I was intrigued to see song titles that originate in the United States, like the Stephen Foster song ‘Hard Times Come Again No More’; and the American Civil War song ‘Before the battle, Mother’ – and I found this a bit mysterious. I wondered what was Grier’s connection with the United States?

Among other song material, there are, of course, the Thomas Moore songs that were so popular at the time – the very popular ones are in the collection, and also one I wasn’t aware of before, one with the beautiful title, ‘Go where glory waits thee’.

2. Context – local or international tunes

The Grier collection contains local tune titles for what I assume are local tunes, for example:

  • ‘Walk on the Tharogues’ [and local expert in Grier’s home area Fr. John Quinn has made a suggestion about the derivation of the word ‘Tharogues’ – this discussion is in the inlay information for the CD ‘The Legacy of Stephen Grier’]
  • ‘The Newpark Reel’ [Newpark was where Grier himself lived]

But there is a very wide catchment area for tunes in the Grier collection, and he goes far beyond the local context for much of his collection. We see the European influence in the:

  • Waltzes
  • Polkas

We see the strong influence of Scotland in:

  • The genre the reel;
  • Strathspeys;
  • Tune titles like ‘Scotch Molly’, ‘Money Musk in the Scotch Way’, ‘The Scotch coming over the borders’, ‘The Girl I Left Behind Me - in the Scotch Way’, and ‘Scotch Quadrille’.

The United States has a presence in the collection, as we’ve seen.

Influences from England include:

  • The genre the hornpipe;
  • Marches [many, perhaps, associated with brass bands or military bands?];
  • The quadrille – which is, of course, of European origin, but which probably came to Grier because of its great popularity throughout the entire United Kingdom, emanating from London;
  • We see the influence of England also in tune titles like ‘The Downshire Quickstep’, ‘Lord Wellington’s Reel’, ‘The Duke of York’s March’, ‘The Duke of Clarence’s Slow March’, ‘The Duke of Wellington’s Slow March’, as well as tune titles that sound English, like ‘Miss Parker’s Whim’, ‘Sir David Hunter Blair’s Reel’, and, of course, ‘Sir Roger de Coverley’.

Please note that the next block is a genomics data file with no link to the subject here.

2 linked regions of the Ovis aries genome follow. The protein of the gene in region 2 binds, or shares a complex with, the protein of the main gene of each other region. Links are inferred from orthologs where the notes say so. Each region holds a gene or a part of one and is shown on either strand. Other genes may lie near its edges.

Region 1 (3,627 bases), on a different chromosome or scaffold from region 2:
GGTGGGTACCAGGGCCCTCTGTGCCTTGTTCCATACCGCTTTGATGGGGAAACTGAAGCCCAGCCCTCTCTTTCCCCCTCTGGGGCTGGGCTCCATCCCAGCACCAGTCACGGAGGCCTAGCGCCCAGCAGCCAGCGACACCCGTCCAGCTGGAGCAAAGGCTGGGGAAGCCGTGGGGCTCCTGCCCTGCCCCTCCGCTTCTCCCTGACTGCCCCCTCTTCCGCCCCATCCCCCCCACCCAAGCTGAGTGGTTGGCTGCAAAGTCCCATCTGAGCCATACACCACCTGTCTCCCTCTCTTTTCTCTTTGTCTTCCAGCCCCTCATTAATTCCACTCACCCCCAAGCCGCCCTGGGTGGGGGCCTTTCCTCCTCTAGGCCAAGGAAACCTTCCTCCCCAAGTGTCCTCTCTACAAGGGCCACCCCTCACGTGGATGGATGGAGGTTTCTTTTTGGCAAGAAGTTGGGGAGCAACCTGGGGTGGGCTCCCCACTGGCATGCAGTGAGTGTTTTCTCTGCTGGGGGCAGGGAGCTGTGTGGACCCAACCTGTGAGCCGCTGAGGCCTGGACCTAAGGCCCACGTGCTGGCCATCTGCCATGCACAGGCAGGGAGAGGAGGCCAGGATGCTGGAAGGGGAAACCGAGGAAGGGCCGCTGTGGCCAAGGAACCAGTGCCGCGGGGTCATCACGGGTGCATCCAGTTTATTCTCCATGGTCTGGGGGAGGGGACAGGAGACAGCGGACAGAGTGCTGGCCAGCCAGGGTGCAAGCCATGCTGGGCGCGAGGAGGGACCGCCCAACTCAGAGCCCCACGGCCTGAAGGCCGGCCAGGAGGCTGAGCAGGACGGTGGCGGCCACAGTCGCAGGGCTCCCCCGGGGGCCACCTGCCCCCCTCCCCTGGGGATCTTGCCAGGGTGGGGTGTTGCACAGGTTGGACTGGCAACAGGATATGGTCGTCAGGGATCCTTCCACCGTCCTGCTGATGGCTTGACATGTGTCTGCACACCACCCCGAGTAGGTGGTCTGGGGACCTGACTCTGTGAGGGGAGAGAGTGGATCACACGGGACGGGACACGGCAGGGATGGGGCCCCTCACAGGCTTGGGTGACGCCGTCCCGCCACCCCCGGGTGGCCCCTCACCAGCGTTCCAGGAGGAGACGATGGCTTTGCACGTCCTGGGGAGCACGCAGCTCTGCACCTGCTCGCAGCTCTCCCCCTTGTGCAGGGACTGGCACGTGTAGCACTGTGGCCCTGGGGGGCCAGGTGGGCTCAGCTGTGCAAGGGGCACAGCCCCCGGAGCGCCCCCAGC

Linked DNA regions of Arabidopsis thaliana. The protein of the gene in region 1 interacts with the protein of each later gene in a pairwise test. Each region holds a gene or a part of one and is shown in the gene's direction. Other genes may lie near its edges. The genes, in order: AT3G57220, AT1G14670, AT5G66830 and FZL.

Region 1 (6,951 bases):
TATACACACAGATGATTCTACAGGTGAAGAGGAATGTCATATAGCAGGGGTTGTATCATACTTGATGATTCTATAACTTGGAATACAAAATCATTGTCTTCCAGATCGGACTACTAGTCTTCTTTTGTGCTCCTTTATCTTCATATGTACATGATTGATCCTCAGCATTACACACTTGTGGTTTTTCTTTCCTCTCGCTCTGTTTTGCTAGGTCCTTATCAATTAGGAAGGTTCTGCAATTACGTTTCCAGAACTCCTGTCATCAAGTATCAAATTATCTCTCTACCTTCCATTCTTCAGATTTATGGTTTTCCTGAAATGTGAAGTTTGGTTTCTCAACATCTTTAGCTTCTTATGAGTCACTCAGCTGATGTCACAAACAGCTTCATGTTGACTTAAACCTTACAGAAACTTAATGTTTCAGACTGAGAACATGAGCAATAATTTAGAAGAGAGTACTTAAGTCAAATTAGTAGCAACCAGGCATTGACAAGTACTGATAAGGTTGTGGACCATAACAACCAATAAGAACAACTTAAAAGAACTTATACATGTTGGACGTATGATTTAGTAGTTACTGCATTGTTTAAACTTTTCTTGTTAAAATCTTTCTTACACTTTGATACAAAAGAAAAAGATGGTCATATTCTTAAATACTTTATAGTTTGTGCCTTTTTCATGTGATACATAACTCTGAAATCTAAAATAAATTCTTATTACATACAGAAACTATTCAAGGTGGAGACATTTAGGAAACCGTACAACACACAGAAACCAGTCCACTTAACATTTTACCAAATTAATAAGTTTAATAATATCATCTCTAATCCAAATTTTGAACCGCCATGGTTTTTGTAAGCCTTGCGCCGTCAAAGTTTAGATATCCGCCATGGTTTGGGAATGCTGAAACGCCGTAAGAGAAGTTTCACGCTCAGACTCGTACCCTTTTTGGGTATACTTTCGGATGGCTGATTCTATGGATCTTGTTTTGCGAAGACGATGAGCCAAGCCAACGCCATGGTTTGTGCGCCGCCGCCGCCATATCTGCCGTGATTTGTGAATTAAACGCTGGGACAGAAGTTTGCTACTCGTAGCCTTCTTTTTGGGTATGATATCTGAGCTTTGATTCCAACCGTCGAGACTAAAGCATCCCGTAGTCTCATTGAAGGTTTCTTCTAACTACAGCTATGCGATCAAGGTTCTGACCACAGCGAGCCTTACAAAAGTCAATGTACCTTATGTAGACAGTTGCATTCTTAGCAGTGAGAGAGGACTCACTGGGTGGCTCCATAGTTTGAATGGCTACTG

3(a) APPEARANCES OF Grier’s music already (1)

By the 1970s, awareness of the existence and the importance of the Grier collection had begun to spread. The collection had come to the attention of Breandán Breathnach, who was probably the major authority on Irish traditional music in the 20th century.

In the 1970s, Breathnach was engaged, on behalf of the Irish Government, in making what he called a complete collection of Irish dance music. He was very interested in MSS collections, and he made copies of the Grier MSS. He selected approximately 240 tunes from Grier for inclusion in his complete collection. The result of this was that more than 60 of Grier’s tunes were published in the posthumous Breathnach collection ‘Ceol Rince na hÉireann’, vol. 4, published in 1996.

3(b). APPEARANCES OF Grier’s music already (2)

For some time now, the growing awareness of the Grier collection has meant that music from it has been performed and recorded by traditional musicians. Commercial CD releases of performances of music from the Grier collections that I’m aware of include:

  • ‘Leitrim’s Hidden Treasure’: this CD from the McNamara family of south Co Leitrim is devoted exclusively to music from that area, and it contains a high proportion of tunes sourced from the Grier collection;
  • ‘Fonnchaoi’: this CD from accordion player Verena Commins & fiddler Julie Langan contains a lovely set of hornpipes from Grier;
  • The CD ‘The Legacy of Stephen Grier’, from Séamus McGuire (on fiddle and viola) & John Lee (on flute), is very recent, and is the only one I know that is devoted exclusively to music from the Grier collection;
  • Apart from those CDs, local researchers tell us that there are many other appearances of Grier tunes on commercial CDs, mainly due to the music-teaching activities in south Leitrim by Fr. John Quinn, that tireless champion of the music of Stephen Grier;

One feature shared by both ‘Leitrim’s Hidden Treasure’ and ‘The Legacy of Stephen Grier’ is that their inlays feature comprehensive and authoritative background information about the music contained on them, and this is provided by Fr. Quinn.

 Jackie Small, 2019